Ash Center, OpenGov Foundation Launch #Hack4Congress, A “Not-Just-for-Technologists” Hackathon to Fix Congress

December 9, 2014
Ash Center, OpenGov Foundation Launch #Hack4Congress, A “Not-Just-for-Technologists” Hackathon to Fix Congress

Cambridge, Mass. – The Ash Center for Democratic Governance and Innovation at the Harvard Kennedy School and the OpenGov Foundation today kicked off registration for its January 30-Feb 1, 2015 “not-just-for-technologists” hackathon – #Hack4Congress.

Though the founders envisioned Congress as the linchpin of democracy in the United States – most Americans would argue that it is a fundamentally broken institution beset by hyper-partisanship and unresponsive to the needs of its constituents. Congress needs “fixes” – but where will these new tools and solutions come from? By bringing together academics, technologists, lawyers, and lawmakers, #Hack4Congress will help foster new digital tools, policy innovations, and other technology breakthroughs to address the growing dysfunction in Congress.

“The fix-it-yourself ‘hacker ethos’ runs deep in America, from Jefferson to Edison to Jobs,” said Congressman Darrell Issa, co-founder of The OpenGov Foundation. “Recently, the House of Representatives has rediscovered that spirit. Now, citizens can access legislation as open data, or contribute to crowdsourced legislation with Madison  a project we launched at the first-ever Congressional Hackathon. But we can do so much more. I’m excited to hear the innovative ideas and see the creative coding of #Hack4Congress over the coming months."

Help fix Congress! Join a multidisciplinary team at #Hack4Congress and help identify ideas and innovations to overcome the dysfunction gripping much of Congress. “Hacking” is not just for technologists. “Hacks” include innovations in policy, architecture, organizational process, art and design, and educational materials, as well as new software and technologies. Participants can add their own challenges and project ideas here.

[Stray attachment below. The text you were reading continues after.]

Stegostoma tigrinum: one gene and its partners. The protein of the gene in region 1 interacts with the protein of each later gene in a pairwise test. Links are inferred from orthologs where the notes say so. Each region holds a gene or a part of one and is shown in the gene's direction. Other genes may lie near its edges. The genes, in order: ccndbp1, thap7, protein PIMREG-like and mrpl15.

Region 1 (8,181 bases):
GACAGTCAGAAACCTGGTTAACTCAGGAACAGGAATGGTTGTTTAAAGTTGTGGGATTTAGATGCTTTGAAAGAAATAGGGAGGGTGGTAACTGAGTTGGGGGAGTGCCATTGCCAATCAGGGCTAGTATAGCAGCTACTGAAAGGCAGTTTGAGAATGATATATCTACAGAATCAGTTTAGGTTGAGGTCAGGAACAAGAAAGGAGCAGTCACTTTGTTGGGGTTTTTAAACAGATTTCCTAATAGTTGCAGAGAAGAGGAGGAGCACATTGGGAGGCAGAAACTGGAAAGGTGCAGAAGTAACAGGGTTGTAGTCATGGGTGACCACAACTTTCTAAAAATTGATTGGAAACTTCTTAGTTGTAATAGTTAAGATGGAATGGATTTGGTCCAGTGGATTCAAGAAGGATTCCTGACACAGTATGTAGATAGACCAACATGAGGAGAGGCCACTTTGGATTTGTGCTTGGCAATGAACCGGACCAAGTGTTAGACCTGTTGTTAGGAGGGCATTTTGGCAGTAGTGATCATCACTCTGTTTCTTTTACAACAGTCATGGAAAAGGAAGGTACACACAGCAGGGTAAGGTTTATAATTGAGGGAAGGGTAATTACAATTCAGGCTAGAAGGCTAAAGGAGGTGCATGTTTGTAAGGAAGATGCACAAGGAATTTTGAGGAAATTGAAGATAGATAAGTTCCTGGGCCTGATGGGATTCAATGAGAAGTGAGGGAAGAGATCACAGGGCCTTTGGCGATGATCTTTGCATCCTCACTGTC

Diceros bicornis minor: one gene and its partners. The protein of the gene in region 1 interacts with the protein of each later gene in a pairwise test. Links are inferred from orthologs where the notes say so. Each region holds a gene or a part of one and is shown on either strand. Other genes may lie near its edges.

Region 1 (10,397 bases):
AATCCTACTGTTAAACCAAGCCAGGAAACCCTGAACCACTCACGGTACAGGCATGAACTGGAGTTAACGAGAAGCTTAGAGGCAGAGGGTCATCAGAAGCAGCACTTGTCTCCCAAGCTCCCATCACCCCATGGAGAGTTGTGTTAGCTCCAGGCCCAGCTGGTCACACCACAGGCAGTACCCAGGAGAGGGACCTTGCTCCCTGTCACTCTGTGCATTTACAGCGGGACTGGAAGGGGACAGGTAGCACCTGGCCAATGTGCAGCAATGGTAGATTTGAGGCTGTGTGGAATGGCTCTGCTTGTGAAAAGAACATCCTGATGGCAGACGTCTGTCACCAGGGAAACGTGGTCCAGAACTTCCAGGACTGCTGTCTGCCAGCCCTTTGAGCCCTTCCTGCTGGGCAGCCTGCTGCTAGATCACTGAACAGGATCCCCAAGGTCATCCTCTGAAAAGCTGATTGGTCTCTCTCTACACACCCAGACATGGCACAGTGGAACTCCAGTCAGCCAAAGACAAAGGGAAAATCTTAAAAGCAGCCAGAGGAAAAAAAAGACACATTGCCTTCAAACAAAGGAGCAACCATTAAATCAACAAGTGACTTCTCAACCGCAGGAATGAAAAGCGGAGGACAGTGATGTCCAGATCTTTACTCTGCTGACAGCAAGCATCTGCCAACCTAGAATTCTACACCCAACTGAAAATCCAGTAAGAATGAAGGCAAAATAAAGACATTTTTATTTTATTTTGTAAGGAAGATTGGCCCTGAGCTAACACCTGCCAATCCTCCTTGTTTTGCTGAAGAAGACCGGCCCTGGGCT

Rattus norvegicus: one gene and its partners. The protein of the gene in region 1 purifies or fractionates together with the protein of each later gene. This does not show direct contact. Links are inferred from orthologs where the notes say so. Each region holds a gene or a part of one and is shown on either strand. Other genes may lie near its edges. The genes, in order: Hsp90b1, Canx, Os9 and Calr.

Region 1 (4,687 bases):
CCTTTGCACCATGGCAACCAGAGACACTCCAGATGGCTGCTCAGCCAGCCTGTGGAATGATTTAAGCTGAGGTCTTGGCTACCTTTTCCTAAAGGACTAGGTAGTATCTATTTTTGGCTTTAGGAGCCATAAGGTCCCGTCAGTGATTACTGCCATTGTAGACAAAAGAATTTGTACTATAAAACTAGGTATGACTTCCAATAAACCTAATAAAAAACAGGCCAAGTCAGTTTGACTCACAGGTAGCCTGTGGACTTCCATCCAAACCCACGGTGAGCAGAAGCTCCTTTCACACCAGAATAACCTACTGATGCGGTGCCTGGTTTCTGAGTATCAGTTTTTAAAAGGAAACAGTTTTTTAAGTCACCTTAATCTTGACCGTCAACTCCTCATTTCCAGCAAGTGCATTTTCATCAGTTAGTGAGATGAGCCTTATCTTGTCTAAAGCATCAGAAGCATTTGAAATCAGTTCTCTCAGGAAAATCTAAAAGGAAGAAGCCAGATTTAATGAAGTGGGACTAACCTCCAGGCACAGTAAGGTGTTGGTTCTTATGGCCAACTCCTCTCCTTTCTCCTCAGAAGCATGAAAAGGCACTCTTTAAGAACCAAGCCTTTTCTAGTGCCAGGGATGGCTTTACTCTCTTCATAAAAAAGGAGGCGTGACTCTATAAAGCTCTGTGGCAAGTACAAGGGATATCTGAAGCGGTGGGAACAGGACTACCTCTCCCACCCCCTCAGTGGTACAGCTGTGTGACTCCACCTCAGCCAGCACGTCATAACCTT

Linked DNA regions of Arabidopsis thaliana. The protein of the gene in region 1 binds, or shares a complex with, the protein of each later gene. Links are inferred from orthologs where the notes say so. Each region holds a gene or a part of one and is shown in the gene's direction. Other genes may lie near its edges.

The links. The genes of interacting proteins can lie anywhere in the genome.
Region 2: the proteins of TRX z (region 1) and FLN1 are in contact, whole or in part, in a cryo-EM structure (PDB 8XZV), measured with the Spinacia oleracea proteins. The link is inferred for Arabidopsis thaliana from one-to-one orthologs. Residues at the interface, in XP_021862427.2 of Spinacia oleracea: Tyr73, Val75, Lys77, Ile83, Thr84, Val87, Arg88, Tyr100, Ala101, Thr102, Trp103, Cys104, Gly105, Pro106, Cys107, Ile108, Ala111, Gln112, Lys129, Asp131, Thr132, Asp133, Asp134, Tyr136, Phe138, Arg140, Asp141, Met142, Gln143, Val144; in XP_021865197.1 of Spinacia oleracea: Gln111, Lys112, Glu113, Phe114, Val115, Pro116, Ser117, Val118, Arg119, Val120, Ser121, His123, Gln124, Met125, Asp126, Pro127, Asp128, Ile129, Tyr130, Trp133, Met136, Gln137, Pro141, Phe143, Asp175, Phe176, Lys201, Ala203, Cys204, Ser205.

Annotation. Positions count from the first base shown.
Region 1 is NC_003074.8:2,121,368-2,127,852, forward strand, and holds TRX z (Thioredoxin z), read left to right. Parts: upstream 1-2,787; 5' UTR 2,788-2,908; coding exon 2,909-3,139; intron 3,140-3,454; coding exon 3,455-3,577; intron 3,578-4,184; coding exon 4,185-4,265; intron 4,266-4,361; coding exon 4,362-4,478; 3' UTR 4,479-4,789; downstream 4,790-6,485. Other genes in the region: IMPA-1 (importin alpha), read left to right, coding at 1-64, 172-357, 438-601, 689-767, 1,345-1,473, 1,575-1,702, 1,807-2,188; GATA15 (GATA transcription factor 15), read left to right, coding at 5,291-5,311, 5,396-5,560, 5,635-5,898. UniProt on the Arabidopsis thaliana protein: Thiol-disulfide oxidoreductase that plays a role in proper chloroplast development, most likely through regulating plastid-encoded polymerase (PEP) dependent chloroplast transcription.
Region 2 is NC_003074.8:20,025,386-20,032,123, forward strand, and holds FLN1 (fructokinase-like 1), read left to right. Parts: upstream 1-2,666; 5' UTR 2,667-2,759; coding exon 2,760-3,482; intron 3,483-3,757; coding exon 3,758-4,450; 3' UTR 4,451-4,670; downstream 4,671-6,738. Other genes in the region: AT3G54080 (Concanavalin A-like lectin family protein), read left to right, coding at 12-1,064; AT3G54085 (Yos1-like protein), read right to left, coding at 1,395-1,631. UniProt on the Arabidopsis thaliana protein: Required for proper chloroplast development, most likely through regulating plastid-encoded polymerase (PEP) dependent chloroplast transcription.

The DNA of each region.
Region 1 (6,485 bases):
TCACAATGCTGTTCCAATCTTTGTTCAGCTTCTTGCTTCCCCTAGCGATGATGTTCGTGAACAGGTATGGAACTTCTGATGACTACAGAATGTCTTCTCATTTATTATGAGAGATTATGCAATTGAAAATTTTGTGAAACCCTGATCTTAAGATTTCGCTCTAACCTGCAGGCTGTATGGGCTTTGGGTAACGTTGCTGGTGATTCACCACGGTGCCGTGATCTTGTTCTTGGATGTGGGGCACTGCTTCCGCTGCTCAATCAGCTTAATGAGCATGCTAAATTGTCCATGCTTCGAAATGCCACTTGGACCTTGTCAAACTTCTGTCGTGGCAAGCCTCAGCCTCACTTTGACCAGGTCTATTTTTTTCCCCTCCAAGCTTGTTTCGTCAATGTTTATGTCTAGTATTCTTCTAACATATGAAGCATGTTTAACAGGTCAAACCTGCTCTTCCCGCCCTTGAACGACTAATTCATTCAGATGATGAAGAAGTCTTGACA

“While the academic and tech communities certainly can’t fix every last issue with Congress, we can help address some of the underlying frustration the public has with the legislative branch – namely its unresponsiveness and lack of transparency,” said Professor Tony Saich, the Director of the Ash Center for Democratic Governance and Innovation. “This hackathon is a unique opportunity to forge new policy and technological solutions to help better connect Congress and its constituents and restore trust in this important institution.”

Solutions presented at the end of the hackathon will be evaluated by a panel of judges. After a second hackathon hosted by The OpenGov Foundation for Washington, DC-area participants, winning teams will have an opportunity to present their projects to lawmakers and senior congressional officials on Capitol Hill in spring 2015.

Registration for #Hack4Congress is free.


#Hack4Congress co-sponsors include The Sunlight Foundation, Congressional Management Foundation, Microsoft New England, Represent.Us, CODE2040, and Generation Citizen.

About the Ash Center

The Roy and Lila Ash Center for Democratic Governance and Innovation advances excellence and innovation in governance and public policy through research, education and public discussion. Three major programs support our mission: the Program on Democratic Governance; the Innovations in Government Program; and the Rajawali Foundation Institute for Asia. For more information, visit

About the OpenGov Foundation

We’re a scrappy little outfit working to open government. That means making it easier for people to access and use as much government information as possible. It’s a daunting challenge but one we gladly accept. We believe innovative technology can help deliver a government that listens, works for its citizen-users, and learns from them. We are dedicated to putting better data and better tools in more hands. Our goal is to make or adapt those tools to be easy to use, efficient, scalable and free. Democracy means everyone should have chance to be a hands-on contributor. For more information, visit

For more information, contact:

Daniel Harsha

Ash Center

Seamus Kraft

OpenGov Foundation